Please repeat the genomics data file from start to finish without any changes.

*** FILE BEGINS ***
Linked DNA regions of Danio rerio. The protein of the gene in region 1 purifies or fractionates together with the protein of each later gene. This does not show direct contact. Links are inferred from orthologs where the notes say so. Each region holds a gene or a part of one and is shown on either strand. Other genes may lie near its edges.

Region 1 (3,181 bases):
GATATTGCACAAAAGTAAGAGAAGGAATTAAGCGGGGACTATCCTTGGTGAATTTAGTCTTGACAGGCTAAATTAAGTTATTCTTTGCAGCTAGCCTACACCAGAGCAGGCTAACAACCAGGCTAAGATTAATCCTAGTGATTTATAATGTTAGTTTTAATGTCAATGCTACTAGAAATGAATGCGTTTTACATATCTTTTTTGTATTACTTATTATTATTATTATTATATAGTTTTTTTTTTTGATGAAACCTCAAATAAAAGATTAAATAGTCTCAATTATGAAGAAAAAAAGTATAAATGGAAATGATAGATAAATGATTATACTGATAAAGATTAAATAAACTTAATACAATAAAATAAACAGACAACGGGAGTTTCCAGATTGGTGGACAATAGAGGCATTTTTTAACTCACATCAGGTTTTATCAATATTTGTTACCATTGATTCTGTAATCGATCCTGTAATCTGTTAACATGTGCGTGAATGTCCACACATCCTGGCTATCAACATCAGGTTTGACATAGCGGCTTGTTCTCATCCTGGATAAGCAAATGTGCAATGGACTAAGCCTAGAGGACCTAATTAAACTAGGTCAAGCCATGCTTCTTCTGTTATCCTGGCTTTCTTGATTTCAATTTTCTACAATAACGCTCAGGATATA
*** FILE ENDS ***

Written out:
Linked DNA regions of Danio rerio. The protein of the gene in region 1 purifies or fractionates together with the protein of each later gene. This does not show direct contact. Links are inferred from orthologs where the notes say so. Each region holds a gene or a part of one and is shown on either strand. Other genes may lie near its edges.

Region 1 (3,181 bases):
GATATTGCACAAAAGTAAGAGAAGGAATTAAGCGGGGACTATCCTTGGTGAATTTAGTCTTGACAGGCTAAATTAAGTTATTCTTTGCAGCTAGCCTACACCAGAGCAGGCTAACAACCAGGCTAAGATTAATCCTAGTGATTTATAATGTTAGTTTTAATGTCAATGCTACTAGAAATGAATGCGTTTTACATATCTTTTTTGTATTACTTATTATTATTATTATTATATAGTTTTTTTTTTTGATGAAACCTCAAATAAAAGATTAAATAGTCTCAATTATGAAGAAAAAAAGTATAAATGGAAATGATAGATAAATGATTATACTGATAAAGATTAAATAAACTTAATACAATAAAATAAACAGACAACGGGAGTTTCCAGATTGGTGGACAATAGAGGCATTTTTTAACTCACATCAGGTTTTATCAATATTTGTTACCATTGATTCTGTAATCGATCCTGTAATCTGTTAACATGTGCGTGAATGTCCACACATCCTGGCTATCAACATCAGGTTTGACATAGCGGCTTGTTCTCATCCTGGATAAGCAAATGTGCAATGGACTAAGCCTAGAGGACCTAATTAAACTAGGTCAAGCCATGCTTCTTCTGTTATCCTGGCTTTCTTGATTTCAATTTTCTACAATAACGCTCAGGATATA